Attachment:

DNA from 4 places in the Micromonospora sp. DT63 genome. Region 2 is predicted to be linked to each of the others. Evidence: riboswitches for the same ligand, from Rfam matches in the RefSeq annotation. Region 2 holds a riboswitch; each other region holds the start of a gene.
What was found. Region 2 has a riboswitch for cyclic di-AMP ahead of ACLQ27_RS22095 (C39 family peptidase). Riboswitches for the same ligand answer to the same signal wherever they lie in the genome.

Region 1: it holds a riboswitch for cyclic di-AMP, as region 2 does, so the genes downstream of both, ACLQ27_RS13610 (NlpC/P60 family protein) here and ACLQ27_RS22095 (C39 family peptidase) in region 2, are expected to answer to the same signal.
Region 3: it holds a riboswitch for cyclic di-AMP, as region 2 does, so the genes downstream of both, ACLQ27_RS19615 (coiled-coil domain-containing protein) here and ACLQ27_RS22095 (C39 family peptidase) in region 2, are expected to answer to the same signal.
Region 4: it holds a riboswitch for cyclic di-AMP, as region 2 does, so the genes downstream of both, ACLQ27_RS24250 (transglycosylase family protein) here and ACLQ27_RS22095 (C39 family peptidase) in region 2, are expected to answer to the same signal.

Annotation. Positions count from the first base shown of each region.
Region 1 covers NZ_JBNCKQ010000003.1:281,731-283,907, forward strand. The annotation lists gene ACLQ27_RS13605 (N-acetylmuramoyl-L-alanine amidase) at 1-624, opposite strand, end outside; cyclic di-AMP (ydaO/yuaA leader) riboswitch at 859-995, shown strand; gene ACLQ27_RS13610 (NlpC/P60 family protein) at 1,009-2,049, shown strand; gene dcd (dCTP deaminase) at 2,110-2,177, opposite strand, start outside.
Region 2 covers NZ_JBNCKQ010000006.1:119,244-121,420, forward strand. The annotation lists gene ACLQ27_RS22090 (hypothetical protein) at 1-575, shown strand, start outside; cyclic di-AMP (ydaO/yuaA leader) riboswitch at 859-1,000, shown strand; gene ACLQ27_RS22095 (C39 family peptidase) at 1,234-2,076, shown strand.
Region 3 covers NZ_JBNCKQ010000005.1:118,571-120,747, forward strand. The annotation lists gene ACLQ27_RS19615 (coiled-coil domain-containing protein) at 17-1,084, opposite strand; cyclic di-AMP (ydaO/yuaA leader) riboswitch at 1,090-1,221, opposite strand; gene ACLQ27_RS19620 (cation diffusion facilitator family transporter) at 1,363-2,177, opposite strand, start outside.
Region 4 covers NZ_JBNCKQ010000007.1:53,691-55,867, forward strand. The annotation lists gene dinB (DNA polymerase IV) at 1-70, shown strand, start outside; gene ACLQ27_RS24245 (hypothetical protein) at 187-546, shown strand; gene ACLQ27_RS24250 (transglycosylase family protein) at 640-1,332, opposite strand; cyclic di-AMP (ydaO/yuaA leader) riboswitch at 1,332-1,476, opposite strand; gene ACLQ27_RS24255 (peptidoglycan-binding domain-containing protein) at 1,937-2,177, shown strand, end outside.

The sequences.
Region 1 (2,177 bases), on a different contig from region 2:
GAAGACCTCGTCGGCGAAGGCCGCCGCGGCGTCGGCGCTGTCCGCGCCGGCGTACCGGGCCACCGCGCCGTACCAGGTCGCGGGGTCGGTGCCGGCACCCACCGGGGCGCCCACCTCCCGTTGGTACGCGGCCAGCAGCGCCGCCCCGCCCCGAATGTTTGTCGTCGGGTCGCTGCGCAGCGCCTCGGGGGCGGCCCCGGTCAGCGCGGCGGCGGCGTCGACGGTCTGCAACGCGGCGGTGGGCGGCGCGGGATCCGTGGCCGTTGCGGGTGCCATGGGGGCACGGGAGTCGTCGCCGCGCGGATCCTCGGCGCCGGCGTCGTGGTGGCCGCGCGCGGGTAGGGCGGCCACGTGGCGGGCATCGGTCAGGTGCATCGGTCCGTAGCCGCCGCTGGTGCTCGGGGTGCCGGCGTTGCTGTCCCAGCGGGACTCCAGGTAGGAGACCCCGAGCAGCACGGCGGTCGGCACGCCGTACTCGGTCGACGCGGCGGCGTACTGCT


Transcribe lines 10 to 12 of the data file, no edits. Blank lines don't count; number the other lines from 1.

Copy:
Region 4 covers NZ_JBNCKQ010000007.1:53,691-55,867, forward strand. The annotation lists gene dinB (DNA polymerase IV) at 1-70, shown strand, start outside; gene ACLQ27_RS24245 (hypothetical protein) at 187-546, shown strand; gene ACLQ27_RS24250 (transglycosylase family protein) at 640-1,332, opposite strand; cyclic di-AMP (ydaO/yuaA leader) riboswitch at 1,332-1,476, opposite strand; gene ACLQ27_RS24255 (peptidoglycan-binding domain-containing protein) at 1,937-2,177, shown strand, end outside.

The sequences.
Region 1 (2,177 bases), on a different contig from region 2: